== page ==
Sunday, May 10, 2009

Erector - Object Oriented views

I just got back from railsconf. On the plane ride home I decided to take a look at Erector. Erector, besides having a cool name, is a dsl for writing markup. It is very similar to markaby, except erector views are not templates, they are plain old ruby objects. Let's look at an example:

class Views::Home::Index < Views::Layouts::Application
def main_content
h1 'Welcome to Voomify'
p do
text 'What is Voomify?'
end
p "Voomify is the verb for applying Voom to a problem."

p "Voom as defined by Dr Seuss in 'The Cat in the Hat Comes Back':"

blockquote do
p "'Voom is so hard to get,
You never saw anything
Like it, I bet.
Why, Voom cleans up anything
Clean as can be!'"

p "Then he yelled,
'Take your hat off now,
Little Cat Z!
Take the Voom off your head!
Make it clean up the snow!
Hurry! You Little Cat!
One! Two! Three! GO!'"

p "Then the Voom...
It went VOOM!
And, oh boy! What a VOOM!"


p "Now, don't ask me what Voom is.
I never will know.
But, boy! Let me tell you
It DOES clean up snow!"
end

end
end


This will render the following code:


<h1>Welcome to Voomify</h1><p>What is Voomify?</p><p>Voomify is the verb for applying Voom to a problem.</p><p>Voom as defined by Dr Seuss in 'The Cat in the Hat Comes Back':</p><blockquote><p>'Voom is so hard to get,
You never saw anything
Like it, I bet.
Why, Voom cleans up anything
Clean as can be!'</p><p>Then he yelled,
'Take your hat off now,
Little Cat Z!
Take the Voom off your head!
Make it clean up the snow!
Hurry! You Little Cat!
One! Two! Three! GO!'</p><p>Then the Voom...
It went VOOM!
And, oh boy! What a VOOM!</p><p>Now, don't ask me what Voom is.
I never will know.
But, boy! Let me tell you
It DOES clean up snow!</p></blockquote>



Admittedly this is not a very good example showing any benefit at all to using Erector. It is all markup and requires no real logic at all. Be patient we'll eventually get there.


Why would anyone want to do that? We'll for one I hate markup. (When I'm in full markup mode, i feel dirty.) If you love markup and erbs, then you should stop reading now. Before you leave, I'll leave you with this, you can easily mix erector and erbs (or any other template that works with rails). Some tasks are very well suited to markup and others are better suited to a markup dsl. If you are tag heavy then you should stick with your erb's. If you find you views are light with markup but heavy with ruby flow and control logic then erector or markaby may be the ticket.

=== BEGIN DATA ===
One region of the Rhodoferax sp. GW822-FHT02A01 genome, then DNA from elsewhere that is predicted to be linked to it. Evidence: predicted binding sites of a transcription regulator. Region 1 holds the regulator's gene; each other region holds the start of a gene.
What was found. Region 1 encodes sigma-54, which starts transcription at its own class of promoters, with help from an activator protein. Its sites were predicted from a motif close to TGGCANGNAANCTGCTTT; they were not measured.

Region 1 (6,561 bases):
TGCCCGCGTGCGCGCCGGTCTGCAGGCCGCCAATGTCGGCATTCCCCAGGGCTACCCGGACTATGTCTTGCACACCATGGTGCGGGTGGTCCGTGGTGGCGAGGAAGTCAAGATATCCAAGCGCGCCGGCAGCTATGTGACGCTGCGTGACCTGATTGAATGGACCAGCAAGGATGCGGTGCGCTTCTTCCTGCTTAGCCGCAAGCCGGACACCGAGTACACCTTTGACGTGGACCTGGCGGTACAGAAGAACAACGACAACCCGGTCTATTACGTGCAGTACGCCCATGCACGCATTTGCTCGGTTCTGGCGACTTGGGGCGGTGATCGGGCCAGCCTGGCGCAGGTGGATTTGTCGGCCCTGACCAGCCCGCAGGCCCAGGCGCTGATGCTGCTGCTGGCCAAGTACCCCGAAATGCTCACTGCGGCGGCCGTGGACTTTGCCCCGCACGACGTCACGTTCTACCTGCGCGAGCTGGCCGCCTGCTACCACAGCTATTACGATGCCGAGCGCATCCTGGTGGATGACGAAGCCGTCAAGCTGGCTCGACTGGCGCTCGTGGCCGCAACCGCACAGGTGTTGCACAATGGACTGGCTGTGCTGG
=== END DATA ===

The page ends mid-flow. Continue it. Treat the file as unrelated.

Markaby or Erector



I dont' know much about Markaby. After taking Erector for a spin, I took a closer look at Markaby. I like it. The biggest difference to me is that Markaby allows you to create ruby template files the same way erb's do. The views are still templates with ruby syntax. They are not first class ruby objects. With erector they are first class plain old ruby objects. Why is this good? It gives you all the tools of inheritance and mixin's for your views. That is cool. Especially for an application with multiple views of the same underlying models. You can refactor your views into base classes that derive and render the same data in different ways. This is object oriented design for views. Nice.


Side Note



I've seen object oriented view code in other languages and it leads to some very powerful re-use that all OO programmers can understand. The most ambitious of these attemps was by an HR company named Seeker in the bay area. I was working for Concur at the time and we bought Seeker back in 1999. (It did not work out well, but that is a story for another time.) Seeker created their own markup language that was object oriented. The nature of HR data is that it has very complicated rules regarding who can see what data and when. The OO design of the language allowed that to be abstracted to the base classes and a functional programmer simply focused on the problem at hand. They took it further, as all commercial enterprise applications do, and they allowed the customer to define new models and views. Those views were very easy to write with this advanced data access logic abstracted out. Their customers loved it. They wrote very advanced business applications on top of this abstraction.